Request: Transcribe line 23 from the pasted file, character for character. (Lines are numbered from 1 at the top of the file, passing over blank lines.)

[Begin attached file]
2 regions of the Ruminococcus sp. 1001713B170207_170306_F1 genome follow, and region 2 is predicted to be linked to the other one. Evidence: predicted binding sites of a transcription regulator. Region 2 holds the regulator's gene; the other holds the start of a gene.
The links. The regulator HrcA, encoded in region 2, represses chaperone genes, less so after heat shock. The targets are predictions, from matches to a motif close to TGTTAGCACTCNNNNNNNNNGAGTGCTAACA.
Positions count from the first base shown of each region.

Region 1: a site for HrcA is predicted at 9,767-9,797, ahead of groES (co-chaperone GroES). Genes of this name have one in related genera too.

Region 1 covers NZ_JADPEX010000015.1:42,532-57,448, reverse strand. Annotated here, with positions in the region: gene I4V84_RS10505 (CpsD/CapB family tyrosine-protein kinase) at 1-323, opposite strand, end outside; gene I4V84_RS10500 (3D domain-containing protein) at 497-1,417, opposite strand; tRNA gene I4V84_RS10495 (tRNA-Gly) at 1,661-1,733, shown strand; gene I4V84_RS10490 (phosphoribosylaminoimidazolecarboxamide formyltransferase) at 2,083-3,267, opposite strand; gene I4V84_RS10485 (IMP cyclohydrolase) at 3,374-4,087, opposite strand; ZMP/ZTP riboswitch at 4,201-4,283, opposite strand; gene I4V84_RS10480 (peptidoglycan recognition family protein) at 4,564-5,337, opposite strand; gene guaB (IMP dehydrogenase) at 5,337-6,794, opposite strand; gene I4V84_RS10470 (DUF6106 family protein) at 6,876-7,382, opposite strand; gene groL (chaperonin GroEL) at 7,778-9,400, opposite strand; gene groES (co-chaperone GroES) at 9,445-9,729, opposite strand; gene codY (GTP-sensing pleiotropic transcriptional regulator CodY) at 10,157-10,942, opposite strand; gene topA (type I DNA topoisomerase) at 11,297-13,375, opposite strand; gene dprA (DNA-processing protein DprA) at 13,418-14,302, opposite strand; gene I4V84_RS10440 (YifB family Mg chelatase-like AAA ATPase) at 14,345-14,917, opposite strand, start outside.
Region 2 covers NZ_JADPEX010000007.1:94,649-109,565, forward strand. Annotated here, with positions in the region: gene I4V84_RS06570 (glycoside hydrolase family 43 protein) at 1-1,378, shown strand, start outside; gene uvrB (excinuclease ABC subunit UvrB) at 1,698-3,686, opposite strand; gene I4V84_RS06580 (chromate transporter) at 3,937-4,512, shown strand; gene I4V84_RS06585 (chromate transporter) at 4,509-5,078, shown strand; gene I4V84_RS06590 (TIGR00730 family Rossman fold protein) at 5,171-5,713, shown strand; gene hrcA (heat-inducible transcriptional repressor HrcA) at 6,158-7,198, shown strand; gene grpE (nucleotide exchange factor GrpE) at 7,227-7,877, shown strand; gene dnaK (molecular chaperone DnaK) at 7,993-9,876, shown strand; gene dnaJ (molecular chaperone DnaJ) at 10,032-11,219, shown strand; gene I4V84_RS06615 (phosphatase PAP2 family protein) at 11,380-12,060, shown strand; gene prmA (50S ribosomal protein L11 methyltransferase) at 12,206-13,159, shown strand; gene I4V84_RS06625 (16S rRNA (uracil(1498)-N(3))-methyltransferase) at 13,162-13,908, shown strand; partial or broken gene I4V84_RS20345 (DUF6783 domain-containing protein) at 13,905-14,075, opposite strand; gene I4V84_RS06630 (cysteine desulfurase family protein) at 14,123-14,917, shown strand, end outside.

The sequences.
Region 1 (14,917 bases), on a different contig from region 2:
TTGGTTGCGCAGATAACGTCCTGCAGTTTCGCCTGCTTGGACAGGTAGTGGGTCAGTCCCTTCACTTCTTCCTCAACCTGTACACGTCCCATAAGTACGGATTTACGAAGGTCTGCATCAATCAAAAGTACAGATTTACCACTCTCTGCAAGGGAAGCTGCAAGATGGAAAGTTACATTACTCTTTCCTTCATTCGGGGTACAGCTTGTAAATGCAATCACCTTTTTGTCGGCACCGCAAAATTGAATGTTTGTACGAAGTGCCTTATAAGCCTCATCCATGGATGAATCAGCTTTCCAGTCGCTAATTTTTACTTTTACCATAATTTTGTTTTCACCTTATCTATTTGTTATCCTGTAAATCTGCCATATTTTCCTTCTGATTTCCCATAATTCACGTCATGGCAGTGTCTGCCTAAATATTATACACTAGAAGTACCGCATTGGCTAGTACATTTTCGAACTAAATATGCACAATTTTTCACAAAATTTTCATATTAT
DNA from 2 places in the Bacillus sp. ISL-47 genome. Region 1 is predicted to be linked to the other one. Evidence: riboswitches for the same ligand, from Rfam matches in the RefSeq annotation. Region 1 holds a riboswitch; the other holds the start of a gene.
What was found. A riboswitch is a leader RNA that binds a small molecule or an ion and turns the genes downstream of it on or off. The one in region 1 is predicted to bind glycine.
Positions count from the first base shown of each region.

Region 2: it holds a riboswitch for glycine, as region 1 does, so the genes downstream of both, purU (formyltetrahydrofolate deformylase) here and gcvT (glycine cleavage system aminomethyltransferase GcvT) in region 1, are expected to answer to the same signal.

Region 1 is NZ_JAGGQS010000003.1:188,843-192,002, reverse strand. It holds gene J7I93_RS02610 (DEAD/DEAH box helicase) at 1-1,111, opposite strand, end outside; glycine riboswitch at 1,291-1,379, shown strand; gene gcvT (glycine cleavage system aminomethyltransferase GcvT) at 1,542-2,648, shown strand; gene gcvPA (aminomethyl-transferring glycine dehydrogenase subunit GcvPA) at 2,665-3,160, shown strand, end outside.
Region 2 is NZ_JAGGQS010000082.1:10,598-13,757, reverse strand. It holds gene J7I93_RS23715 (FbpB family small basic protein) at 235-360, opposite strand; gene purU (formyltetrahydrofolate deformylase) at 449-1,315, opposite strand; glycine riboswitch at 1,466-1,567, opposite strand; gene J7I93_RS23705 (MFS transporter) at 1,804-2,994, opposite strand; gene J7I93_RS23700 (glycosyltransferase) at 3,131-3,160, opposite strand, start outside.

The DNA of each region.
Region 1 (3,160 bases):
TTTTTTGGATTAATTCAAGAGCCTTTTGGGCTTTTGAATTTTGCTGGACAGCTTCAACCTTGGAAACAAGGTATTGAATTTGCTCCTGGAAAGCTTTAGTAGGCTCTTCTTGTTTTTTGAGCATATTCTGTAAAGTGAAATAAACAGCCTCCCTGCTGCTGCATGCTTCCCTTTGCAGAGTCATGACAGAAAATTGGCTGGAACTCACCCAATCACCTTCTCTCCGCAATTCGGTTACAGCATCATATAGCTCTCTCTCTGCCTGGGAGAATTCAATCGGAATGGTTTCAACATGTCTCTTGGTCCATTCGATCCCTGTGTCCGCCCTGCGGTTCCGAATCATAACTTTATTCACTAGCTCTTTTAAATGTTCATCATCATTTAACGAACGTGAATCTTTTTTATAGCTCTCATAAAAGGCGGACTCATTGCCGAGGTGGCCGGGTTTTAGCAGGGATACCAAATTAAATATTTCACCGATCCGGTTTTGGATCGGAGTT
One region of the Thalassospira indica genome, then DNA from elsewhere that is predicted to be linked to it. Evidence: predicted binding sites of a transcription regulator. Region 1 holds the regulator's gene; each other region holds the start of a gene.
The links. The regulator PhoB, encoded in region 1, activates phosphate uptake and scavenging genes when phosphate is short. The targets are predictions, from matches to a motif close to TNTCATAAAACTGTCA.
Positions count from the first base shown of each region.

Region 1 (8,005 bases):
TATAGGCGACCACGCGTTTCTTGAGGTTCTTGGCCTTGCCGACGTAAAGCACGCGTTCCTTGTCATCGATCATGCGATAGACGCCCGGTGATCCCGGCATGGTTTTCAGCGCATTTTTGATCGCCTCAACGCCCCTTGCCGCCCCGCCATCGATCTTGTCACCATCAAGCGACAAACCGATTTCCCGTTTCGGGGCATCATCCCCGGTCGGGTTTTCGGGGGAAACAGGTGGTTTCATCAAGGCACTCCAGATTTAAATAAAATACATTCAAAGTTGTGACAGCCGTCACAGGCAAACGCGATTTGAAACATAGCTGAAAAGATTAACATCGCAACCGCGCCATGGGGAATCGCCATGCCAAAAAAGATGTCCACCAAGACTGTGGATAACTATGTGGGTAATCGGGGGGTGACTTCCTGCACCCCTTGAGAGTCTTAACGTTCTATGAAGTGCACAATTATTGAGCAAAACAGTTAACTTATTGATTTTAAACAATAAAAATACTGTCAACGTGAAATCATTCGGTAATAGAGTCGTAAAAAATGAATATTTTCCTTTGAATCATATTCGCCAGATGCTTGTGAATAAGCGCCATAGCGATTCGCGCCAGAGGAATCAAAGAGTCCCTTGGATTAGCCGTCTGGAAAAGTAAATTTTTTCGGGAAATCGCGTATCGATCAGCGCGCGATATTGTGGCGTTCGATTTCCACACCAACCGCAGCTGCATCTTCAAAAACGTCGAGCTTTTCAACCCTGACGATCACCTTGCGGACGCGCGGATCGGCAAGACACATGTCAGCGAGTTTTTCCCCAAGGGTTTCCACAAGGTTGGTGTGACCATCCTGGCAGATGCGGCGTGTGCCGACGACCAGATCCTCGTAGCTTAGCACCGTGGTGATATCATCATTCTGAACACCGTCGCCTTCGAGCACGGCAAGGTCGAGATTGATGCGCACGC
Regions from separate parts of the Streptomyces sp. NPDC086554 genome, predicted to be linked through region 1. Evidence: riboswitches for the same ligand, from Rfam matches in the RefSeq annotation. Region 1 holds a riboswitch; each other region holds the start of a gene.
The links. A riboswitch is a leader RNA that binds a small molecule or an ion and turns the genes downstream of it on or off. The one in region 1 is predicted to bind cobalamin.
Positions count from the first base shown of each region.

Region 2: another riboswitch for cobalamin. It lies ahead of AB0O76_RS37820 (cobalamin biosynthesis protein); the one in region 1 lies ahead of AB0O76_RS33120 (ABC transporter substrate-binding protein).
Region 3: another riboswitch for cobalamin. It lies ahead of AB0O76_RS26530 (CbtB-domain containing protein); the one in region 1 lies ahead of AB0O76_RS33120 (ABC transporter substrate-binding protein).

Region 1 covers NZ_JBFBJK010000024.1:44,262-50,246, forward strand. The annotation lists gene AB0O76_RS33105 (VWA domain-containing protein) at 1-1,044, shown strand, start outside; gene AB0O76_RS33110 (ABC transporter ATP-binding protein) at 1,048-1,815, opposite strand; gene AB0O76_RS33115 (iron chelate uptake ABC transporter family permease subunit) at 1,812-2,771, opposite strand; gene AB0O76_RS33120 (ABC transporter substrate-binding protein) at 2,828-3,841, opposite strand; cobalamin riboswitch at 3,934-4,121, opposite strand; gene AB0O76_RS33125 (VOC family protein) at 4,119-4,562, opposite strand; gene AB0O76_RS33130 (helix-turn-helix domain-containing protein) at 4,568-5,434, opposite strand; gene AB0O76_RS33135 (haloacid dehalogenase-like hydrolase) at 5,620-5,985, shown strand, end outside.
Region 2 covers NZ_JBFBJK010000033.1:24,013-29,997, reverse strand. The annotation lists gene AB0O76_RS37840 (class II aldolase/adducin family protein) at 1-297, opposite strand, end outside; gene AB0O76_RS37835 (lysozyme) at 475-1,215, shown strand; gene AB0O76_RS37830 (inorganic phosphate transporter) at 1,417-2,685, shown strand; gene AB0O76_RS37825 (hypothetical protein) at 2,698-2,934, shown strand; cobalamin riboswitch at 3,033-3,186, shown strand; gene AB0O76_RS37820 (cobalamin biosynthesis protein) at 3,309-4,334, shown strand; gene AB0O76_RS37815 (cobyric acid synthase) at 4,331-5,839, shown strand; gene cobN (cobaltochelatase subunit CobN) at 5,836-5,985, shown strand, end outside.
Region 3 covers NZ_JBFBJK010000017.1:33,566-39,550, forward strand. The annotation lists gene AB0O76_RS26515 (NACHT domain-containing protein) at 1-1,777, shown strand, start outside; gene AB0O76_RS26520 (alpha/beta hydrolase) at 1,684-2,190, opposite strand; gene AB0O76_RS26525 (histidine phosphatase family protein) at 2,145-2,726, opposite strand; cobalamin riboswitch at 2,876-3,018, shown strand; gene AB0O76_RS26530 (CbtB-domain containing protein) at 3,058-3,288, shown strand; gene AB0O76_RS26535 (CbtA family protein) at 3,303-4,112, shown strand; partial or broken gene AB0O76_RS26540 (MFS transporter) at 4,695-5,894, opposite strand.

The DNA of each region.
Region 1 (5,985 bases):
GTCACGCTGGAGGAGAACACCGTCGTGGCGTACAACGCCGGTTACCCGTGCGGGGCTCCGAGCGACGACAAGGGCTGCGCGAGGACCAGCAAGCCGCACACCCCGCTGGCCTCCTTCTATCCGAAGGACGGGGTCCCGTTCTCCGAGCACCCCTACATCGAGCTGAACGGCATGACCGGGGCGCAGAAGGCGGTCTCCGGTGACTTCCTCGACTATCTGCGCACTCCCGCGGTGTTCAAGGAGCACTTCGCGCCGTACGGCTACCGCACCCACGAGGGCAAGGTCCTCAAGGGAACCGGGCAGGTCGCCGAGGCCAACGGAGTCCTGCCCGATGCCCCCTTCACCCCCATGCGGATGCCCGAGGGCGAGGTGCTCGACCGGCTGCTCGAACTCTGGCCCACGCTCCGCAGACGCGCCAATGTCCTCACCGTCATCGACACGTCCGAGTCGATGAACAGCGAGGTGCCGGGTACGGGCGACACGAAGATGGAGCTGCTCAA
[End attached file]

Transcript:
TATAGGCGACCACGCGTTTCTTGAGGTTCTTGGCCTTGCCGACGTAAAGCACGCGTTCCTTGTCATCGATCATGCGATAGACGCCCGGTGATCCCGGCATGGTTTTCAGCGCATTTTTGATCGCCTCAACGCCCCTTGCCGCCCCGCCATCGATCTTGTCACCATCAAGCGACAAACCGATTTCCCGTTTCGGGGCATCATCCCCGGTCGGGTTTTCGGGGGAAACAGGTGGTTTCATCAAGGCACTCCAGATTTAAATAAAATACATTCAAAGTTGTGACAGCCGTCACAGGCAAACGCGATTTGAAACATAGCTGAAAAGATTAACATCGCAACCGCGCCATGGGGAATCGCCATGCCAAAAAAGATGTCCACCAAGACTGTGGATAACTATGTGGGTAATCGGGGGGTGACTTCCTGCACCCCTTGAGAGTCTTAACGTTCTATGAAGTGCACAATTATTGAGCAAAACAGTTAACTTATTGATTTTAAACAATAAAAATACTGTCAACGTGAAATCATTCGGTAATAGAGTCGTAAAAAATGAATATTTTCCTTTGAATCATATTCGCCAGATGCTTGTGAATAAGCGCCATAGCGATTCGCGCCAGAGGAATCAAAGAGTCCCTTGGATTAGCCGTCTGGAAAAGTAAATTTTTTCGGGAAATCGCGTATCGATCAGCGCGCGATATTGTGGCGTTCGATTTCCACACCAACCGCAGCTGCATCTTCAAAAACGTCGAGCTTTTCAACCCTGACGATCACCTTGCGGACGCGCGGATCGGCAAGACACATGTCAGCGAGTTTTTCCCCAAGGGTTTCCACAAGGTTGGTGTGACCATCCTGGCAGATGCGGCGTGTGCCGACGACCAGATCCTCGTAGCTTAGCACCGTGGTGATATCATCATTCTGAACACCGTCGCCTTCGAGCACGGCAAGGTCGAGATTGATGCGCACGC